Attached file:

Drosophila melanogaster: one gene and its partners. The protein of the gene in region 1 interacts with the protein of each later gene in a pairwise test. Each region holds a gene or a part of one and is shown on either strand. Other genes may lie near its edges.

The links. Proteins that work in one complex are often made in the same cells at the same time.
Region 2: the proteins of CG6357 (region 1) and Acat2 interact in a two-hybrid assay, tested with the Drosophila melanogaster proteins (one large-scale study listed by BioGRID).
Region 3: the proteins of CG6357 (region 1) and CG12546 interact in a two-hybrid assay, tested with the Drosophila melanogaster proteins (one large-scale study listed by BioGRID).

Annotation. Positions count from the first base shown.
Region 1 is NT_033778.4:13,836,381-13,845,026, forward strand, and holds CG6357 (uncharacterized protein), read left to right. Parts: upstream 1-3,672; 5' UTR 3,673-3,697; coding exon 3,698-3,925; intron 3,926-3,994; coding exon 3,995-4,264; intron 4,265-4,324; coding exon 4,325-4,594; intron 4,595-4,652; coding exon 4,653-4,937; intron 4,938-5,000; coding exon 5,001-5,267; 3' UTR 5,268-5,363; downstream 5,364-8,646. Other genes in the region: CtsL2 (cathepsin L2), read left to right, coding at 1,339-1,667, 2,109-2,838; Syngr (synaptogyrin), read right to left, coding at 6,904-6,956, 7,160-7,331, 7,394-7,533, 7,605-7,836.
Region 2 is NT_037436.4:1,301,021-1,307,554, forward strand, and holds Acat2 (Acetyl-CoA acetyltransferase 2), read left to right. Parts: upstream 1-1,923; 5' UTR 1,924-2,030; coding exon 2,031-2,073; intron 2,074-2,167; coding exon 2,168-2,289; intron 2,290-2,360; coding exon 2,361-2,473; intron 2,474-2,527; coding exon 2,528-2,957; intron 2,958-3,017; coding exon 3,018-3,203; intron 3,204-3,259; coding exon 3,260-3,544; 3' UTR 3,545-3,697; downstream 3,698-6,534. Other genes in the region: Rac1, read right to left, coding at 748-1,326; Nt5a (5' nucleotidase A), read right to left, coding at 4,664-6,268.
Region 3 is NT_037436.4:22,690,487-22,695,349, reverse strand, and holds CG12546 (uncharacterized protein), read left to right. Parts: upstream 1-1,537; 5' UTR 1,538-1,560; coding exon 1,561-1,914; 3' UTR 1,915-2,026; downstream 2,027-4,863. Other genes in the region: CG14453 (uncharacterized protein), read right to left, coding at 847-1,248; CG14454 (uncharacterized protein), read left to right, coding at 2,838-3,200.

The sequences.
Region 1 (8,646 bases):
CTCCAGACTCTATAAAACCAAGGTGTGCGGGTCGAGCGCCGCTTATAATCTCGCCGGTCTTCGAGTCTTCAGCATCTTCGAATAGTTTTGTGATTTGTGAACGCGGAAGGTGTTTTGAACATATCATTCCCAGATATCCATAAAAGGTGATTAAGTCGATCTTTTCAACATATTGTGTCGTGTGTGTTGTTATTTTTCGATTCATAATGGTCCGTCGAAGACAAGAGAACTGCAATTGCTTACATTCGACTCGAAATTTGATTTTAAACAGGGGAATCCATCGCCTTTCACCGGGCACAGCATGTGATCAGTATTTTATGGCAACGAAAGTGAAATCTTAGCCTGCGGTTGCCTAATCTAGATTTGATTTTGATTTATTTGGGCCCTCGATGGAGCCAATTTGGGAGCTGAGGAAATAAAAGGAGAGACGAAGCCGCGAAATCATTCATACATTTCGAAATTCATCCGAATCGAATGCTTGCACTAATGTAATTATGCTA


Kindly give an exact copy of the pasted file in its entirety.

Drosophila melanogaster: one gene and its partners. The protein of the gene in region 1 interacts with the protein of each later gene in a pairwise test. Each region holds a gene or a part of one and is shown on either strand. Other genes may lie near its edges.

The links. Proteins that work in one complex are often made in the same cells at the same time.
Region 2: the proteins of CG6357 (region 1) and Acat2 interact in a two-hybrid assay, tested with the Drosophila melanogaster proteins (one large-scale study listed by BioGRID).
Region 3: the proteins of CG6357 (region 1) and CG12546 interact in a two-hybrid assay, tested with the Drosophila melanogaster proteins (one large-scale study listed by BioGRID).

Annotation. Positions count from the first base shown.
Region 1 is NT_033778.4:13,836,381-13,845,026, forward strand, and holds CG6357 (uncharacterized protein), read left to right. Parts: upstream 1-3,672; 5' UTR 3,673-3,697; coding exon 3,698-3,925; intron 3,926-3,994; coding exon 3,995-4,264; intron 4,265-4,324; coding exon 4,325-4,594; intron 4,595-4,652; coding exon 4,653-4,937; intron 4,938-5,000; coding exon 5,001-5,267; 3' UTR 5,268-5,363; downstream 5,364-8,646. Other genes in the region: CtsL2 (cathepsin L2), read left to right, coding at 1,339-1,667, 2,109-2,838; Syngr (synaptogyrin), read right to left, coding at 6,904-6,956, 7,160-7,331, 7,394-7,533, 7,605-7,836.
Region 2 is NT_037436.4:1,301,021-1,307,554, forward strand, and holds Acat2 (Acetyl-CoA acetyltransferase 2), read left to right. Parts: upstream 1-1,923; 5' UTR 1,924-2,030; coding exon 2,031-2,073; intron 2,074-2,167; coding exon 2,168-2,289; intron 2,290-2,360; coding exon 2,361-2,473; intron 2,474-2,527; coding exon 2,528-2,957; intron 2,958-3,017; coding exon 3,018-3,203; intron 3,204-3,259; coding exon 3,260-3,544; 3' UTR 3,545-3,697; downstream 3,698-6,534. Other genes in the region: Rac1, read right to left, coding at 748-1,326; Nt5a (5' nucleotidase A), read right to left, coding at 4,664-6,268.
Region 3 is NT_037436.4:22,690,487-22,695,349, reverse strand, and holds CG12546 (uncharacterized protein), read left to right. Parts: upstream 1-1,537; 5' UTR 1,538-1,560; coding exon 1,561-1,914; 3' UTR 1,915-2,026; downstream 2,027-4,863. Other genes in the region: CG14453 (uncharacterized protein), read right to left, coding at 847-1,248; CG14454 (uncharacterized protein), read left to right, coding at 2,838-3,200.

The sequences.
Region 1 (8,646 bases):
CTCCAGACTCTATAAAACCAAGGTGTGCGGGTCGAGCGCCGCTTATAATCTCGCCGGTCTTCGAGTCTTCAGCATCTTCGAATAGTTTTGTGATTTGTGAACGCGGAAGGTGTTTTGAACATATCATTCCCAGATATCCATAAAAGGTGATTAAGTCGATCTTTTCAACATATTGTGTCGTGTGTGTTGTTATTTTTCGATTCATAATGGTCCGTCGAAGACAAGAGAACTGCAATTGCTTACATTCGACTCGAAATTTGATTTTAAACAGGGGAATCCATCGCCTTTCACCGGGCACAGCATGTGATCAGTATTTTATGGCAACGAAAGTGAAATCTTAGCCTGCGGTTGCCTAATCTAGATTTGATTTTGATTTATTTGGGCCCTCGATGGAGCCAATTTGGGAGCTGAGGAAATAAAAGGAGAGACGAAGCCGCGAAATCATTCATACATTTCGAAATTCATCCGAATCGAATGCTTGCACTAATGTAATTATGCTA